BEIRUT – The FBI will join Jews and other international investigators in investigating a mass bombing in the port of Beirut that killed more than 170 people, injured thousands and caused widespread destruction, a U.S. diplomat said.
Lebanese authorities had invited the FBI to attend, and this is one way Washington can help the country deal with the effects of the disaster, U.S. Secretary of State for Political Affairs David Hale said as he visited the Gemayezeh neighborhood, which was damaged by the Aug. 4 blast.
“The FBI will soon join Lebanese and international investigators at the invitation of Lebanese in order to help answer the questions I know everyone has about the circumstances that led to this explosion,”; he told reporters.
It is not yet known what caused the fire responsible for igniting nearly 3,000 tons of ammonium nitrate stored for years in the port of Beirut. But documents have emerged showing that the country’s top leadership and security officials were aware of the reserves. French investigators are also taking part in the investigation.
The U.S. embassy said Hale is expected to “reiterate the U.S. government’s commitment to helping the Lebanese people recover from the tragedy and rebuild their lives.” He will also stress the “urgent need” to embrace fundamental reforms by Lebanese leaders.
So far, Washington has provided $ 18 million in humanitarian assistance provided by the US Agency for International Development and the State and Defense departments.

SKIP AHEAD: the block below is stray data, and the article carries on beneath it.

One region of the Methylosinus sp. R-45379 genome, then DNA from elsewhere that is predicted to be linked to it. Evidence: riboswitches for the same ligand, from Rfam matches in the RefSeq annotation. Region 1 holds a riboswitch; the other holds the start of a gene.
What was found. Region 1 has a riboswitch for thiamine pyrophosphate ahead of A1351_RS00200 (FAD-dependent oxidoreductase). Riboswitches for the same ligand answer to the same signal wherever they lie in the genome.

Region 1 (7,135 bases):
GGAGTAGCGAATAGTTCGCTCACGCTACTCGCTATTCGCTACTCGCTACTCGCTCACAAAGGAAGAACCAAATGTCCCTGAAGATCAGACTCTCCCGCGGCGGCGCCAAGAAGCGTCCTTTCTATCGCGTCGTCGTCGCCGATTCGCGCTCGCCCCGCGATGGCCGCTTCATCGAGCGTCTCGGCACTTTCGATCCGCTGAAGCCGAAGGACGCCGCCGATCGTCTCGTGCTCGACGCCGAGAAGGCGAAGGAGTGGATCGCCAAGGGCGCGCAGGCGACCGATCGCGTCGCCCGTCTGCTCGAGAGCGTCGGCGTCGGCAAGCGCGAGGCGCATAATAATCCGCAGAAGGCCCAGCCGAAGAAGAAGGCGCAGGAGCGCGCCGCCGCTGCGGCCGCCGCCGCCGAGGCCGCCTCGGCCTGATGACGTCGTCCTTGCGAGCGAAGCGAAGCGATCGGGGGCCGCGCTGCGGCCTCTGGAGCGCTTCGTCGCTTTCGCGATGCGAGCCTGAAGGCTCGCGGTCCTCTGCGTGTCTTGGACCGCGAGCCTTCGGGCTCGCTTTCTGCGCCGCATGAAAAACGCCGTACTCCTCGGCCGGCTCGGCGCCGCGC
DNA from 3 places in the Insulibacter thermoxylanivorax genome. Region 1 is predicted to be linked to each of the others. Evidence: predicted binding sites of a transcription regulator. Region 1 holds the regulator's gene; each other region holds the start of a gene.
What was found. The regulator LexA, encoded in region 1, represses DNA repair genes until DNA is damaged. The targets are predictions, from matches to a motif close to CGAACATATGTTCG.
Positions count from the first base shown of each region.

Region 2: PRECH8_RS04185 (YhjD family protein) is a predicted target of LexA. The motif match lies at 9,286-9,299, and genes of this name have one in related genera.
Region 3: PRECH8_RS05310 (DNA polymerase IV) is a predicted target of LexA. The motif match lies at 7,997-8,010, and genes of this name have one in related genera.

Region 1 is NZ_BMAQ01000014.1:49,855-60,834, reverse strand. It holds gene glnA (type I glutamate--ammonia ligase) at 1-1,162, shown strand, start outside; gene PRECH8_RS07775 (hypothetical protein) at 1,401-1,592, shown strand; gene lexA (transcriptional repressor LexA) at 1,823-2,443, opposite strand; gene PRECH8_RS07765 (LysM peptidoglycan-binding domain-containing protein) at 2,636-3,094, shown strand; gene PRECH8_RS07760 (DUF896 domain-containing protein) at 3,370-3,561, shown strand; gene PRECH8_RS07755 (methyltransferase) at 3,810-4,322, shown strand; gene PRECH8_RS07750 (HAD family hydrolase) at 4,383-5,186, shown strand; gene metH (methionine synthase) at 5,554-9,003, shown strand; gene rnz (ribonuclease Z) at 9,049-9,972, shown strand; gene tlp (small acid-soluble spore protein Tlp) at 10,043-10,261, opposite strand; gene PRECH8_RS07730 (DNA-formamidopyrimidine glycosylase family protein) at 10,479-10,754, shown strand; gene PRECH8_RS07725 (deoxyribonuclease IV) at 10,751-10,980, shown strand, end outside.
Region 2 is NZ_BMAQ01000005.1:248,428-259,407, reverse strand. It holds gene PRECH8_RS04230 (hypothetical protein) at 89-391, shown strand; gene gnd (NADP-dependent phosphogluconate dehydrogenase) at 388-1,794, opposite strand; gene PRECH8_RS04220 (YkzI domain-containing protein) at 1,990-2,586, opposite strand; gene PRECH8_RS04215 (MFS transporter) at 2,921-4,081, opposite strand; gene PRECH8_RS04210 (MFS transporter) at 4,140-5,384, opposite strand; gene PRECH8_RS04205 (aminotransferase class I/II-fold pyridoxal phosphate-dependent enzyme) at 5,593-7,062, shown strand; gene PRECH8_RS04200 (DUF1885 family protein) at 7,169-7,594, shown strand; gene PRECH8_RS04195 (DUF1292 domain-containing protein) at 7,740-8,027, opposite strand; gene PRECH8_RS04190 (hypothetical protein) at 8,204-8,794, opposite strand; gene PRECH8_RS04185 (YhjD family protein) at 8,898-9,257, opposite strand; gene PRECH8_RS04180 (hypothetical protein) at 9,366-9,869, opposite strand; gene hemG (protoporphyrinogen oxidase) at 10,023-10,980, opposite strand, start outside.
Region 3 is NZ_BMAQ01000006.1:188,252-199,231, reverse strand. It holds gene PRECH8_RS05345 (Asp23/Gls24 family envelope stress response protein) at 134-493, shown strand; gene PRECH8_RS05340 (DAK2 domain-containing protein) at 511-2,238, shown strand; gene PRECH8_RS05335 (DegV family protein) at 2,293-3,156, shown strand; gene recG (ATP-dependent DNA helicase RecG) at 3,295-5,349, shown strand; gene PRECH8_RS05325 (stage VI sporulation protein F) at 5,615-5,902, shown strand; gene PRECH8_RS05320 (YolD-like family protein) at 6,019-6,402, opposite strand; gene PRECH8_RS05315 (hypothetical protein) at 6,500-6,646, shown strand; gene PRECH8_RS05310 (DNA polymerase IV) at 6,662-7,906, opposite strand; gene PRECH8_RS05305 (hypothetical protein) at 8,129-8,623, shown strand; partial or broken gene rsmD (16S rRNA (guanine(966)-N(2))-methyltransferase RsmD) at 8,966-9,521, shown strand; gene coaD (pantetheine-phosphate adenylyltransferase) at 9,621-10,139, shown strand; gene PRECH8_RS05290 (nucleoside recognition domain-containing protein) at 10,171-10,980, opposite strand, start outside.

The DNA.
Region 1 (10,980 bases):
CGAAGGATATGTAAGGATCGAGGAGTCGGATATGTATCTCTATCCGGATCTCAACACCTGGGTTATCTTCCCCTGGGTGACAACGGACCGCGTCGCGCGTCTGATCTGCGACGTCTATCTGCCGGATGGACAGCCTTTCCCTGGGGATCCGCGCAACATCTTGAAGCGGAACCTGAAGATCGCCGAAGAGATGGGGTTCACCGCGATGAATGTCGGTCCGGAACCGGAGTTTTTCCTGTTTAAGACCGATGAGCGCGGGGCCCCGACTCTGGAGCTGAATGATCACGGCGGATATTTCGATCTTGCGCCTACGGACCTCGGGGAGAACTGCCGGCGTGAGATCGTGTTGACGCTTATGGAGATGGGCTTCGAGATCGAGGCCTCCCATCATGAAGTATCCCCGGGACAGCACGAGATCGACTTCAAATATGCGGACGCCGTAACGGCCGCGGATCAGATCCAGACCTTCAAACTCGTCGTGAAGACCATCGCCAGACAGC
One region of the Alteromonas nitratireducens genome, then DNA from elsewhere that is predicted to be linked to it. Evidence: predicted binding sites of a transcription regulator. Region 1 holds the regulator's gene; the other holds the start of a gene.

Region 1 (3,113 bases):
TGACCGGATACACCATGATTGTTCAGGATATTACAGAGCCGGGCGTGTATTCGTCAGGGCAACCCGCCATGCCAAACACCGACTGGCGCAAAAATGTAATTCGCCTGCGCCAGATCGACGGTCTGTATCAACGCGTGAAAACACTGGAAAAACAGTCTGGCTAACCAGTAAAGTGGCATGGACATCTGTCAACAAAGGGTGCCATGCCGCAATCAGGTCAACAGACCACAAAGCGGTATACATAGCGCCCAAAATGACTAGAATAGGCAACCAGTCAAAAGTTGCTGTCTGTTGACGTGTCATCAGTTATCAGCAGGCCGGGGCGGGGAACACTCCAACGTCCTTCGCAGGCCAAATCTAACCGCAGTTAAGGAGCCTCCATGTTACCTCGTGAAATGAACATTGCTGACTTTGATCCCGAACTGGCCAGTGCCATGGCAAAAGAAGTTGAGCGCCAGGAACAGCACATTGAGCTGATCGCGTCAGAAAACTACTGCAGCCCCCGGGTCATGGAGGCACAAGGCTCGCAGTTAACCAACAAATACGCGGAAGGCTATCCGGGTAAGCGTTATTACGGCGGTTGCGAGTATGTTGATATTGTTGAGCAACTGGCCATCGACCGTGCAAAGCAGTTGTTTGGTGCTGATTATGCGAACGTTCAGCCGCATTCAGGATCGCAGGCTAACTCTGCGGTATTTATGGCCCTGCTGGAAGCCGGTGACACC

The United States is one of the largest donors to the Lebanese Armed Forces. But Washington views Hezbollah, a powerful political player in government and parliament, as a terrorist group. US officials have expressed concern about help not to go to the Hezbollah-backed government.
The government resigned on Monday, almost a week after the blast that killed more than 170 people, injured at least 6,000 and destroyed the capital’s port and caused extensive damage across the capital. The government remains in a custodial capacity.
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On Thursday, the Lebanese Parliament approved a state of emergency in Beirut in its first session since the blast, giving it sweeping military powers amid growing popular anger over official corruption and political mismanagement and insecurity.
The disaster has raised popular anger among Lebanese leaders to a new level as the country pulls out of an unprecedented economic and financial crisis, along with the coronavirus pandemic.
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Before resigning, the government declared a state of emergency that gave the military the power to declare a state of siege, prevent public gatherings and censor the media, and refer civilians to military courts for alleged security breaches. The action required approval from lawmakers, which they gave it on Thursday.
The move has been criticized by rights groups and others who say the civilian government was already operating with increased power due to the coronavirus outbreak. Some pointed to military attacks by protesters last week, fearing that prolonged powers could lead to the silence of the dispute.